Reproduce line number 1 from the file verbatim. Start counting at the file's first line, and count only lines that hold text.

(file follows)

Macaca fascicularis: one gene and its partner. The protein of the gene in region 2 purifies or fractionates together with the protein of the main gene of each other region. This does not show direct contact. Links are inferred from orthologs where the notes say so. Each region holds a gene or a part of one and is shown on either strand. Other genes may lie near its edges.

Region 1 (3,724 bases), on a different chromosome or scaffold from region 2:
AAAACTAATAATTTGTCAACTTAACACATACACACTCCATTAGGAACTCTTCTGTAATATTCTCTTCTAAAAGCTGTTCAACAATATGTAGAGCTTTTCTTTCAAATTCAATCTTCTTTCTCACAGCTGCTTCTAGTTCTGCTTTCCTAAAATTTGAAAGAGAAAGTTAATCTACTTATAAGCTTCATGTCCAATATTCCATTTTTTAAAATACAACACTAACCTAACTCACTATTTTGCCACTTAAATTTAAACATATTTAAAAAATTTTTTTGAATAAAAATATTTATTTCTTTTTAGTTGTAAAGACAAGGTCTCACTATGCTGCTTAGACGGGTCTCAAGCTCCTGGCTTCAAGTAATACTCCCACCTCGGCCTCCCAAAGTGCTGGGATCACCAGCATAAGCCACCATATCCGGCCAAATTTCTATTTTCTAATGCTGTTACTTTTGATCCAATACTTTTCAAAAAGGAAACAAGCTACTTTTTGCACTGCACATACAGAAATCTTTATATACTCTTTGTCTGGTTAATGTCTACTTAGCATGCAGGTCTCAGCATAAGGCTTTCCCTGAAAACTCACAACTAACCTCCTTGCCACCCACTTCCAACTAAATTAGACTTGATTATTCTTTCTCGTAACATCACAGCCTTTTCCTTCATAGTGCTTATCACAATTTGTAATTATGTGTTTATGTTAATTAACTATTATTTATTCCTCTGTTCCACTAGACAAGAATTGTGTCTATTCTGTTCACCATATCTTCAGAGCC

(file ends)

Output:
Macaca fascicularis: one gene and its partner. The protein of the gene in region 2 purifies or fractionates together with the protein of the main gene of each other region. This does not show direct contact. Links are inferred from orthologs where the notes say so. Each region holds a gene or a part of one and is shown on either strand. Other genes may lie near its edges.